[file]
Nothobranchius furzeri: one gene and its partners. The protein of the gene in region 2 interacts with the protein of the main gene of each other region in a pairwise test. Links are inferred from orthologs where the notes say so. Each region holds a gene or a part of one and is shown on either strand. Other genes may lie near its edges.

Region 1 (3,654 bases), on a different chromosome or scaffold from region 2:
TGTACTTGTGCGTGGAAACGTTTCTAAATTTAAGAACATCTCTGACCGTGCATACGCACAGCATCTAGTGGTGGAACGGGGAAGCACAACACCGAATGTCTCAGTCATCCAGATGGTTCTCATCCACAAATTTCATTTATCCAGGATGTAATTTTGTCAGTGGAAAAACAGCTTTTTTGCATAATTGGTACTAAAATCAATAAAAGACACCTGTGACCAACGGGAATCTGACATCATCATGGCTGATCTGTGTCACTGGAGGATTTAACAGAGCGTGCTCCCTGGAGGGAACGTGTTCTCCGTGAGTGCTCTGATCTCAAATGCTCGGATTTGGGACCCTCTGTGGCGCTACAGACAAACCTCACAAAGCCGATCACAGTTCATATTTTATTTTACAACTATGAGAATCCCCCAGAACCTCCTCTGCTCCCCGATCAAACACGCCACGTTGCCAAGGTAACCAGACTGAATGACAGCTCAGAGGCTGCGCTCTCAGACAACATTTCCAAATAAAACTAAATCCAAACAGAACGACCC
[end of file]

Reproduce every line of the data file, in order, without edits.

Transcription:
Nothobranchius furzeri: one gene and its partners. The protein of the gene in region 2 interacts with the protein of the main gene of each other region in a pairwise test. Links are inferred from orthologs where the notes say so. Each region holds a gene or a part of one and is shown on either strand. Other genes may lie near its edges.

Region 1 (3,654 bases), on a different chromosome or scaffold from region 2:
TGTACTTGTGCGTGGAAACGTTTCTAAATTTAAGAACATCTCTGACCGTGCATACGCACAGCATCTAGTGGTGGAACGGGGAAGCACAACACCGAATGTCTCAGTCATCCAGATGGTTCTCATCCACAAATTTCATTTATCCAGGATGTAATTTTGTCAGTGGAAAAACAGCTTTTTTGCATAATTGGTACTAAAATCAATAAAAGACACCTGTGACCAACGGGAATCTGACATCATCATGGCTGATCTGTGTCACTGGAGGATTTAACAGAGCGTGCTCCCTGGAGGGAACGTGTTCTCCGTGAGTGCTCTGATCTCAAATGCTCGGATTTGGGACCCTCTGTGGCGCTACAGACAAACCTCACAAAGCCGATCACAGTTCATATTTTATTTTACAACTATGAGAATCCCCCAGAACCTCCTCTGCTCCCCGATCAAACACGCCACGTTGCCAAGGTAACCAGACTGAATGACAGCTCAGAGGCTGCGCTCTCAGACAACATTTCCAAATAAAACTAAATCCAAACAGAACGACCC